I've seen it quite often that people refer to someone as a "former founder" or "former co-founder," but that's not really possible since a founder is always a founder. Once you found something, even if you leave the project that you founded, you are still a founder. You can't be a person who was at one time the founder of a project, but is no longer the founder. What's the proper way to refer to this phenomenon?
I would suggest founder emeritus.
The Compact Oxford English Dictionary defines emeritus as an adjective meaning:
(of the former holder of an office, especially a university professor) having retired but allowed to retain their title as an honour
The title for a founder who ceases to work at the company is:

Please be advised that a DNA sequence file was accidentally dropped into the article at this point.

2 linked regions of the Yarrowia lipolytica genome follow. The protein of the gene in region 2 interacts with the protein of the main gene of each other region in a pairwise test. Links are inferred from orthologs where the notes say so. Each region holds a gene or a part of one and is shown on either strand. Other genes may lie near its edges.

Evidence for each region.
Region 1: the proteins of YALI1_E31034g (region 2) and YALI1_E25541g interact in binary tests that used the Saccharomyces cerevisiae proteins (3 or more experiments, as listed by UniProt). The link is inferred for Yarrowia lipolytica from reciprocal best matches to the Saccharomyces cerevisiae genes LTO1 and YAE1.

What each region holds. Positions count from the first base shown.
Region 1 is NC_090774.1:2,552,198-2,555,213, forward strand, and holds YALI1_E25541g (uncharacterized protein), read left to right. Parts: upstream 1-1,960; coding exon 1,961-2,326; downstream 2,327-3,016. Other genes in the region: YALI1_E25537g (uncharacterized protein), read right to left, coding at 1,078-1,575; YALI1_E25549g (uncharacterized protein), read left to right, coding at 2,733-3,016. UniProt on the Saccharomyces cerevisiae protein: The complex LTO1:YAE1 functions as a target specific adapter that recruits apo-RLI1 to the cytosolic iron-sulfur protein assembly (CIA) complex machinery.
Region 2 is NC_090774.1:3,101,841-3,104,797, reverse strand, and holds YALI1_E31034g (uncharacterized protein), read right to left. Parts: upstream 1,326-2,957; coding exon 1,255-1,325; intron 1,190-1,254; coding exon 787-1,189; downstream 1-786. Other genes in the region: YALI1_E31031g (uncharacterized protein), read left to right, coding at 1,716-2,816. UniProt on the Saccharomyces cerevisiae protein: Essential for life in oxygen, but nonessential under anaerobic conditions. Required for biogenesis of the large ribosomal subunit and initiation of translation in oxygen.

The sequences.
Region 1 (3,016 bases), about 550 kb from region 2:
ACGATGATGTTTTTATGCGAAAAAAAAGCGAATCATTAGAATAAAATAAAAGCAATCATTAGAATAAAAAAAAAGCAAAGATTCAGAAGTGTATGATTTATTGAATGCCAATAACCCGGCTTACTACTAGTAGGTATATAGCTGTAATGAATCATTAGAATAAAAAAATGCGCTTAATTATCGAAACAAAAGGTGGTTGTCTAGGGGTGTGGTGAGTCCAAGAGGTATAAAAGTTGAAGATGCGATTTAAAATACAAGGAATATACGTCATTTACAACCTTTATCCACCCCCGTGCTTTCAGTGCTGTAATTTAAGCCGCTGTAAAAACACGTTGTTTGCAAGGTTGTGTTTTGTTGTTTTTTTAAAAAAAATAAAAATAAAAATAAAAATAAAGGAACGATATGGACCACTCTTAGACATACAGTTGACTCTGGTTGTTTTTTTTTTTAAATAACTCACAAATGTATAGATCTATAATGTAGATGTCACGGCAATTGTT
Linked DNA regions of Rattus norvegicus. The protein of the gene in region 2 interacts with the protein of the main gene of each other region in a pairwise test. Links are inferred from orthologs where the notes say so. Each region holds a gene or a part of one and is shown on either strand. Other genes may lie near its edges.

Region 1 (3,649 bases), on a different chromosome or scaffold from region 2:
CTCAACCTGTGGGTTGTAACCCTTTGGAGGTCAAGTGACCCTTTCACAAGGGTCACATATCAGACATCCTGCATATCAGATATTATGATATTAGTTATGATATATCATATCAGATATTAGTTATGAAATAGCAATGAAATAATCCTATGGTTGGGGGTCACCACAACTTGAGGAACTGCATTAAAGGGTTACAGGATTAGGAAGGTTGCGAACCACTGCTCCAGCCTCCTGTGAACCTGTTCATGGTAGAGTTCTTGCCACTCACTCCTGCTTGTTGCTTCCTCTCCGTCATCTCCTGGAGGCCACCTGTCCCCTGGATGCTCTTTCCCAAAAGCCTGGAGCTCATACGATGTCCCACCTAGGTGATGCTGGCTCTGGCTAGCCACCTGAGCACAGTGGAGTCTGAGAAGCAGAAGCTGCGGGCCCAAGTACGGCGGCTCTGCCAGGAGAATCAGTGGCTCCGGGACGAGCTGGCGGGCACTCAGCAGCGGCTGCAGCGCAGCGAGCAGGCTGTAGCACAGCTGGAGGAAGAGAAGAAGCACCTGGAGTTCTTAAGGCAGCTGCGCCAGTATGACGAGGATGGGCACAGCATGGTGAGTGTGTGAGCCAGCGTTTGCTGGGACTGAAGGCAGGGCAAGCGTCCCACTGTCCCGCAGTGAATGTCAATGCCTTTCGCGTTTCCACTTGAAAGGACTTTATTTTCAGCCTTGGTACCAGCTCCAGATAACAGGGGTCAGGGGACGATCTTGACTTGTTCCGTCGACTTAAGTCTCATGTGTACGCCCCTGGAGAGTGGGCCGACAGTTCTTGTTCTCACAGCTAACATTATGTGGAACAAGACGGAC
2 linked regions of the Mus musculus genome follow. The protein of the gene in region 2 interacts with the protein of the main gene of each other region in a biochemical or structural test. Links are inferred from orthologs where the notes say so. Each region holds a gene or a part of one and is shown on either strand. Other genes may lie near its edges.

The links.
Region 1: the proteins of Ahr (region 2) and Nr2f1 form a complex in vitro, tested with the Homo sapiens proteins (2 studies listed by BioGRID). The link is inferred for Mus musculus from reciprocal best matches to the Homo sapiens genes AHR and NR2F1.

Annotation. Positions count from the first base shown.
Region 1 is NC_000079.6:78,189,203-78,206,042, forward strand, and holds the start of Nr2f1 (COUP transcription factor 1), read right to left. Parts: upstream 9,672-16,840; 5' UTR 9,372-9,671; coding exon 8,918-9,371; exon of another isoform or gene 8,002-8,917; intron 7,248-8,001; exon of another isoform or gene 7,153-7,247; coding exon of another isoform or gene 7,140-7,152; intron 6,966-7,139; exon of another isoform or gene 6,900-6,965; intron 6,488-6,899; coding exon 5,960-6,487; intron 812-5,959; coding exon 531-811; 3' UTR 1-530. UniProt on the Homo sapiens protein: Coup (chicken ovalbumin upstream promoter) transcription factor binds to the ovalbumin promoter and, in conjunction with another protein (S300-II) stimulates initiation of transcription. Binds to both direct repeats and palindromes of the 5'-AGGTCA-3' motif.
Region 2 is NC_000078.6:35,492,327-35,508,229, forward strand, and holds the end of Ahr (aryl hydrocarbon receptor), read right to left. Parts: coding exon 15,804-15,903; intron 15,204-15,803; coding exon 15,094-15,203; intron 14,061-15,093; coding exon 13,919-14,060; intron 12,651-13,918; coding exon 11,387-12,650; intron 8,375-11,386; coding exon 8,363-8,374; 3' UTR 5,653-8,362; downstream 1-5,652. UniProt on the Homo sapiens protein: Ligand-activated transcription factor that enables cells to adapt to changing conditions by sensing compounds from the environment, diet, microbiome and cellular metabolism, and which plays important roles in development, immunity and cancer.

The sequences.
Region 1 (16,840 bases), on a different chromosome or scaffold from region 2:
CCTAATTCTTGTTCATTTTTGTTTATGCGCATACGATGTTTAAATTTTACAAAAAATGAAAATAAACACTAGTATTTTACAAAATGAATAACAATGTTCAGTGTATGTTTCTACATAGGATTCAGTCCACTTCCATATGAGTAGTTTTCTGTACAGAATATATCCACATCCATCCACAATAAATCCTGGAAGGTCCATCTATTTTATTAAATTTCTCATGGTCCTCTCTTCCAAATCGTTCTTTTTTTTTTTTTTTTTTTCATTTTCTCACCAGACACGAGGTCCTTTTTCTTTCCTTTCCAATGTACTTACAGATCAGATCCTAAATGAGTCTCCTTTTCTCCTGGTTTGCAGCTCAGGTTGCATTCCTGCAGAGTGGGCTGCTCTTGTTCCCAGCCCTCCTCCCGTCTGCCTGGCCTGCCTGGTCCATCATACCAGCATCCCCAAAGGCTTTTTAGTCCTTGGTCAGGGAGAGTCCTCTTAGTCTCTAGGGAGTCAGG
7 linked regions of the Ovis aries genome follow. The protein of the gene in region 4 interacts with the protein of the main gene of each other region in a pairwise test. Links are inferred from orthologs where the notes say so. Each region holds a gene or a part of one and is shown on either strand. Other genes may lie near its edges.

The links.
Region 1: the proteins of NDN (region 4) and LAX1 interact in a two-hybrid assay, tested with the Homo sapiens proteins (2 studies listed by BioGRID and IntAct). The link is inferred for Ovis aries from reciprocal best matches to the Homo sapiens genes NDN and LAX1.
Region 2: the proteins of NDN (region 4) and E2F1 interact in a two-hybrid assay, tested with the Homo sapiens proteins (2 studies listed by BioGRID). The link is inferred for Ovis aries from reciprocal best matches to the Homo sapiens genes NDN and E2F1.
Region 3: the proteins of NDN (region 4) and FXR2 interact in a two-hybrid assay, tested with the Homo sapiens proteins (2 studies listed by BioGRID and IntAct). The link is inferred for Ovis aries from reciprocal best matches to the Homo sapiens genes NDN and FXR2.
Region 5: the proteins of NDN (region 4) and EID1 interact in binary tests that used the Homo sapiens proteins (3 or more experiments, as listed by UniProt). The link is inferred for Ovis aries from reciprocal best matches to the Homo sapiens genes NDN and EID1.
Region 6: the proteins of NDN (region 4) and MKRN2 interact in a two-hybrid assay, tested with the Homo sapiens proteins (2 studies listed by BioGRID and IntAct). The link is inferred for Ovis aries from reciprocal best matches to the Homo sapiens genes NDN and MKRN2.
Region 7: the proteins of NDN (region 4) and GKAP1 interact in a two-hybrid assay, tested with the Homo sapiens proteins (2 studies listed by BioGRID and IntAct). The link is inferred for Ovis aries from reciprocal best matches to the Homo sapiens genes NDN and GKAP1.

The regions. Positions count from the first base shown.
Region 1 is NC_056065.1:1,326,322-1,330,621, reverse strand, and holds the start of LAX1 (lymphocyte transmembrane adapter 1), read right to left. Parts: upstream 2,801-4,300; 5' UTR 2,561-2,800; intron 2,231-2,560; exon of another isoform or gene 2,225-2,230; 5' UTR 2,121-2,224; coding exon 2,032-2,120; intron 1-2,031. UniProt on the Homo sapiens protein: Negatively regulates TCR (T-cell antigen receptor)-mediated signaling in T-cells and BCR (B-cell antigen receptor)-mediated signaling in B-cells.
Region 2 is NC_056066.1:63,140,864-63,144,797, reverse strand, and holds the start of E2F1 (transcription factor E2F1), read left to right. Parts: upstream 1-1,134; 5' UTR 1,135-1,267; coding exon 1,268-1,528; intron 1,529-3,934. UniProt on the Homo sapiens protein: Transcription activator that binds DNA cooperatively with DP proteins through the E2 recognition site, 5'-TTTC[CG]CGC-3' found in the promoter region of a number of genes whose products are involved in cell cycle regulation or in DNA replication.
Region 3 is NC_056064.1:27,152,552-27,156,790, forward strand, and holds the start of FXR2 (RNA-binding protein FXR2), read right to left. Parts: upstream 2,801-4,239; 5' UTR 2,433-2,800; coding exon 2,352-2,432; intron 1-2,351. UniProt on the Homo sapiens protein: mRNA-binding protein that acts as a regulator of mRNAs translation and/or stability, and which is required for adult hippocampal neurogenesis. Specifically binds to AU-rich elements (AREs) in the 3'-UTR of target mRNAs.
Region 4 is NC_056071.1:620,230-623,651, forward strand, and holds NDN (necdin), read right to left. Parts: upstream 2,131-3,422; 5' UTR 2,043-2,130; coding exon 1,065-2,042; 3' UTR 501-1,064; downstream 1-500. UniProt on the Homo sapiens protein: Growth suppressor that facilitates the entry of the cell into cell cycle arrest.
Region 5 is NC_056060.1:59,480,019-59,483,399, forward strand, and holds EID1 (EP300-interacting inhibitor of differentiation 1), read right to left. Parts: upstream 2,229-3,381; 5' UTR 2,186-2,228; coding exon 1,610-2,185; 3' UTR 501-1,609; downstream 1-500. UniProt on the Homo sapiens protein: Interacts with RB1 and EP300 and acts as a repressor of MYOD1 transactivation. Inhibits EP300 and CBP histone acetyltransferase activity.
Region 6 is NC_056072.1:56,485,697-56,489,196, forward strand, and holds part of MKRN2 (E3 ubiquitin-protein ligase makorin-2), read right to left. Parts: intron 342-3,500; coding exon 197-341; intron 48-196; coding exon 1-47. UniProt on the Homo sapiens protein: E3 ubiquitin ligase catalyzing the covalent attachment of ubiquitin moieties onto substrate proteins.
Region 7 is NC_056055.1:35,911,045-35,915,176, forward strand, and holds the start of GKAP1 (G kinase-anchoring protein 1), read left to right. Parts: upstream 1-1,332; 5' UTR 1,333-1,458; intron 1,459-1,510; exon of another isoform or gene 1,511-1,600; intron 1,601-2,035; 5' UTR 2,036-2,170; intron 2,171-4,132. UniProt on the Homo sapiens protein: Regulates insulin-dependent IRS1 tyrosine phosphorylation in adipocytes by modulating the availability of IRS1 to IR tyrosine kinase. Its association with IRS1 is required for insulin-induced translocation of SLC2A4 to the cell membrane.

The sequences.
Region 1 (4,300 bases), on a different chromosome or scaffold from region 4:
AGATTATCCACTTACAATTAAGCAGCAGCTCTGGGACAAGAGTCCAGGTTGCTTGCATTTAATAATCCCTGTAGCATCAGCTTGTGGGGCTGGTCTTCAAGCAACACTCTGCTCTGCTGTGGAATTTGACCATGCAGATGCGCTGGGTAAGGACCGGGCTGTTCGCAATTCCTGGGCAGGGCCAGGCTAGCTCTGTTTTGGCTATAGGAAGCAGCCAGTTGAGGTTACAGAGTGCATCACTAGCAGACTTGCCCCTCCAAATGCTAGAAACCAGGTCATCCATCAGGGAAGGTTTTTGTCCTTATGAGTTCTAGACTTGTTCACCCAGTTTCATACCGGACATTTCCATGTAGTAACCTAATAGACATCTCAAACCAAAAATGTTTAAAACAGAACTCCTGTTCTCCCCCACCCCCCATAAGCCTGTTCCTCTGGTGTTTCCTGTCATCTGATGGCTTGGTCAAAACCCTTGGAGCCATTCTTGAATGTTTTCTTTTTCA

Founding the company is a specific, immutable act that cannot be "undone" after the person leaves the company.
The "past relationship" should be indicated in some other way, such as "Founder and former CEO" or "Co-Founder, who left the company in 1977".
"Founder Emeritus" as suggested in the other answer is ok for a condensed title, although in my opinion it suggests that an official title of "founder emeritus" was awarded to the founder by the company. I do not think that term would be appropriate for use without such an official grant by the company. That's also a title, unlike "founder", that could be revoked.